Their latest assignment puts them on the trail of Herman Warm (Riz Ahmed), a chemist who formerly worked for the Commodore but has since run off. The Commodore is shown to be a shrewd and careful man, and as good as the Sisters brothers are, more eyes looking for Warm are better, so he also sends John Morris (Jake Gyllenhaal) after the chemist. John finds Warm long before the Sisters brothers, but he’s charmed by Warm’s optimism and his knowledge, which includes that formula for a substance that, when poured into a creek, glows when it comes in contact with trace amounts of gold. They partner up in hopes of starting an egalitarian Texas society with the proceeds from Warm’s formula, as long as they can evade the Sisters brothers and make their dreams come true.
Audiard has long come back to a theme in his film’s of choice, such that he and writing partner Thomas Bidegain create characters stuck in bad cycles and present them with an opportunity to make a different decision. One doesn’t have to endlessly submit to the same ways of thinking. This recurs in The Sisters Brothers for each of the main four characters, up to them outright interrogating their own behavioral patterns for root causes. Charlie, a drunkard as well as a brute, puts his anti-social actions on his and Eli’s abusive father and the rotten blood that he passed on to them. He couldn’t pass up this job or put down that shot of whisky anymore than he could replace his genes. Eli sees this as a self-mythologizing excuse regarding a father who was merely a drunk, and everything that goes with it. Their upbringing was the same, but he has few of Charlie’s weaknesses and neuroses, implying that he could choose to emulate his brother instead of his father at any turn. Morris, too, is intrinisically searching for a way out of his mercenary existence, a thing that he can’t mentally break free from until an economically and morally better opportunity presents itself.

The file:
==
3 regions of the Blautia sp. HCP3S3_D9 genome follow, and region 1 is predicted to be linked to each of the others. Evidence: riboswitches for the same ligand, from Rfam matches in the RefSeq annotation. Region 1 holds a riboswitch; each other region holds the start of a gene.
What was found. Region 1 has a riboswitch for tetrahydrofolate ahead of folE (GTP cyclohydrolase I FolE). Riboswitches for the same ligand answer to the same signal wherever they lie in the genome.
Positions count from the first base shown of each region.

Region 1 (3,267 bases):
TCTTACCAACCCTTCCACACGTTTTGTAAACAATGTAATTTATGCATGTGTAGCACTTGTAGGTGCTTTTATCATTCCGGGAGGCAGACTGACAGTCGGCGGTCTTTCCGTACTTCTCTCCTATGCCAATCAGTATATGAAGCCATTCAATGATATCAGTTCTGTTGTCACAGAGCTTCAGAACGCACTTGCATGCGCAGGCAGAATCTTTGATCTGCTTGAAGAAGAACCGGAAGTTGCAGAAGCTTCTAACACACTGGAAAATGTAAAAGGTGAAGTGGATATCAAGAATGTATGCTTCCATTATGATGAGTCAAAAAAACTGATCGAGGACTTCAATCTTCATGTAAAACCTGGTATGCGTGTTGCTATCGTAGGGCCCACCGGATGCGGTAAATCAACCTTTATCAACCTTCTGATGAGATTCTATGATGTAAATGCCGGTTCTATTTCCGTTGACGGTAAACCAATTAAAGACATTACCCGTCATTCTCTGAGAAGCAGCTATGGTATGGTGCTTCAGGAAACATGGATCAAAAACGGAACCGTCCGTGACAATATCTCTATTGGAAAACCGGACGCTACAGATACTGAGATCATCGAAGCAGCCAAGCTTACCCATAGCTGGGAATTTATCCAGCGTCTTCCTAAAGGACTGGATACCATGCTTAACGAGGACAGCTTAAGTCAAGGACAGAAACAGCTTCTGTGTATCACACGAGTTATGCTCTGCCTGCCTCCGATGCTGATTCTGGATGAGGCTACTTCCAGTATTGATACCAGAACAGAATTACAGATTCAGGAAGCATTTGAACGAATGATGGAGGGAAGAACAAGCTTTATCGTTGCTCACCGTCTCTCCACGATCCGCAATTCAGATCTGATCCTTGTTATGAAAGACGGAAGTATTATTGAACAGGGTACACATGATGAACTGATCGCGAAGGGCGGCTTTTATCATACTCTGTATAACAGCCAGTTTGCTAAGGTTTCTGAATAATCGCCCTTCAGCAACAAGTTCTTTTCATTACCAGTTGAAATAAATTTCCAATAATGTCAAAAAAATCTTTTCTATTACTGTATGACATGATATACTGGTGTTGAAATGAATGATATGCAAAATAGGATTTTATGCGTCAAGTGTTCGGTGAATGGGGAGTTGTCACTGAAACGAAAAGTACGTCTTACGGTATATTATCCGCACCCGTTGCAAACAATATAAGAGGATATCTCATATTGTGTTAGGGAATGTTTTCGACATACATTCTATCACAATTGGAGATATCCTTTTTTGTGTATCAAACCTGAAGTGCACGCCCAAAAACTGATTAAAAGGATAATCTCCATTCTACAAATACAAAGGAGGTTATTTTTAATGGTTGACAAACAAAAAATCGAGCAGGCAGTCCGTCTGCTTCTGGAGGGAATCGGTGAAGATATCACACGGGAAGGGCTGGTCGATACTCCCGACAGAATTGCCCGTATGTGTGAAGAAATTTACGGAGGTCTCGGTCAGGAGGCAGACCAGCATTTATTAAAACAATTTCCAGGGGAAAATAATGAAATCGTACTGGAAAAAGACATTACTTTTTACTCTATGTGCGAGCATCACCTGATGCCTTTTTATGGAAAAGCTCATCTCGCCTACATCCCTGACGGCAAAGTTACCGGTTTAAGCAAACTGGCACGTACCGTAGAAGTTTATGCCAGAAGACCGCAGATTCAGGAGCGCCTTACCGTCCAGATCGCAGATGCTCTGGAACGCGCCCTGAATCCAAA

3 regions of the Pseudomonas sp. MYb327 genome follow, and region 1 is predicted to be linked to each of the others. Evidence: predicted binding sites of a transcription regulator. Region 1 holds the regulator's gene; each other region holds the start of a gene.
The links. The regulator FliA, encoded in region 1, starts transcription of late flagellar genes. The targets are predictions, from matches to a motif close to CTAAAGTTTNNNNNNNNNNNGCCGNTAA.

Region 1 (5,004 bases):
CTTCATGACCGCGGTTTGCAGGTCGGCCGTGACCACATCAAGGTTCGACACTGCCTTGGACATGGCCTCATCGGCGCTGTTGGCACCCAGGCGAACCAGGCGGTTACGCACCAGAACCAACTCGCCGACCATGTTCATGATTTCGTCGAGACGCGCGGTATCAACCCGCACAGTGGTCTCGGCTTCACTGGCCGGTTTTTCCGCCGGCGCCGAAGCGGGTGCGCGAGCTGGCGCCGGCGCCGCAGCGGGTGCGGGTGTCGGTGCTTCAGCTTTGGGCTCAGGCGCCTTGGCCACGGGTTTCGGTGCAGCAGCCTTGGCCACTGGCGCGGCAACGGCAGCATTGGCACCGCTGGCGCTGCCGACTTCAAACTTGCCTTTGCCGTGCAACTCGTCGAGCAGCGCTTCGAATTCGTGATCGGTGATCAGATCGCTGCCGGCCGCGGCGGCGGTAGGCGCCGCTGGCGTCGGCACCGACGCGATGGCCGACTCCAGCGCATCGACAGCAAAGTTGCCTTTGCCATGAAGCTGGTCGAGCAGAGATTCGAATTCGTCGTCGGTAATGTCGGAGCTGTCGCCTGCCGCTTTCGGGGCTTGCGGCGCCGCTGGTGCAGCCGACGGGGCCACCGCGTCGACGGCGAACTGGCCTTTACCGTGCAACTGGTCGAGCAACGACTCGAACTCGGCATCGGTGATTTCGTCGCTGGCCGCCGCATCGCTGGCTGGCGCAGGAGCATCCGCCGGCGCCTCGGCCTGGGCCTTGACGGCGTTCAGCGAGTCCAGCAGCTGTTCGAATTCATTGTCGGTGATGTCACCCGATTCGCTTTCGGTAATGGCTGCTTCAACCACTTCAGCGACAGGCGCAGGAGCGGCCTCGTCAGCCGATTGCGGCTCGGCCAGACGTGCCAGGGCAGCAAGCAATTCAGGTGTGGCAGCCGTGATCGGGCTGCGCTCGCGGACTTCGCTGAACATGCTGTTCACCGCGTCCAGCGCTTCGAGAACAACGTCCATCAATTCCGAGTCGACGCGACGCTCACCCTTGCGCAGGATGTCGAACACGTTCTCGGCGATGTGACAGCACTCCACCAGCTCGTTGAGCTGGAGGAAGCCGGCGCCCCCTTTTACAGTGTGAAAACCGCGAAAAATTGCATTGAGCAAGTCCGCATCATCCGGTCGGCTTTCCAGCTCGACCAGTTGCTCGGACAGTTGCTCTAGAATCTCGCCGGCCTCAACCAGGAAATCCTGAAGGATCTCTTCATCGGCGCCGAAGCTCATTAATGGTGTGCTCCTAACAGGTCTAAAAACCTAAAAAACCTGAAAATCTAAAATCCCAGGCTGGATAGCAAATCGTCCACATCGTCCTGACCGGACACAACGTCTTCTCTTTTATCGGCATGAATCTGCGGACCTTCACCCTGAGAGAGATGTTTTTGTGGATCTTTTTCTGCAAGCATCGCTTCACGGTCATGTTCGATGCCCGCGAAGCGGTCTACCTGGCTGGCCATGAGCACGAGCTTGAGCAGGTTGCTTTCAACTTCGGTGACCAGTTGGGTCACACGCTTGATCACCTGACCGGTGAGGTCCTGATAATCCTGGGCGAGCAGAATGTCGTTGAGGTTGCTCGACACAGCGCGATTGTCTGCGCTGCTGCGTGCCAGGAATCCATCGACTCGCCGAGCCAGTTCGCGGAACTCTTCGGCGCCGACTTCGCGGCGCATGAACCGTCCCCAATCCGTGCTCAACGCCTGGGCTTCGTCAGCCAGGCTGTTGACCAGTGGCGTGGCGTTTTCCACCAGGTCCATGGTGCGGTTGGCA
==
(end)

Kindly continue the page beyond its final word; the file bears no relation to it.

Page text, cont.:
On their way to various revelations, Audiard puts his characters through a level of survivalist body horror that belies how funny much of The Sisters Brothers otherwise is. Not infected with an American romanticism of the West, he can show how damnably unpleasant and dangerous an unprotected life can be. Lost limbs, frontier surgery, and both large and small attacking animals make each step a fraught one. Amidst some repugnantly inventive infections and infestations is some strong comic rapport, particularly between Reilly and Phoenix. Reilly can’t play against another male actor without evoking his relationship with Will Ferrell, and he and Phoenix capture some of the fraternal rivalry of Step Brothers, not a film I expected to be reminded of in a Western. Reilly is a comic genius capable of turning a flat script into gold, and sadly, that gift is required from a script that often veers into the expositional and the staid. He puts a little mustard on lines where he can, and his chemistry with a game Phoenix who’s practically forming his Joker character is obvious, but a better script would surely have further elevated their work.
Lackluster script notwithstanding, The Sisters Brothers entertains in its small moments and surprises in its grand plot swings. A left-field cameo at the end and the epilogue to go with it even leaves the viewer with a sweet taste in their mouth, despite an earlier scene where a character vomits spiders from his. The Sisters Brothers is a step down from Audiard’s A Prophet and Rust and Bone heights, but his being able to attract this level of talent to a project bodes well for his future working in America. He’ll hopefully have less production companies to thank in his next outing. B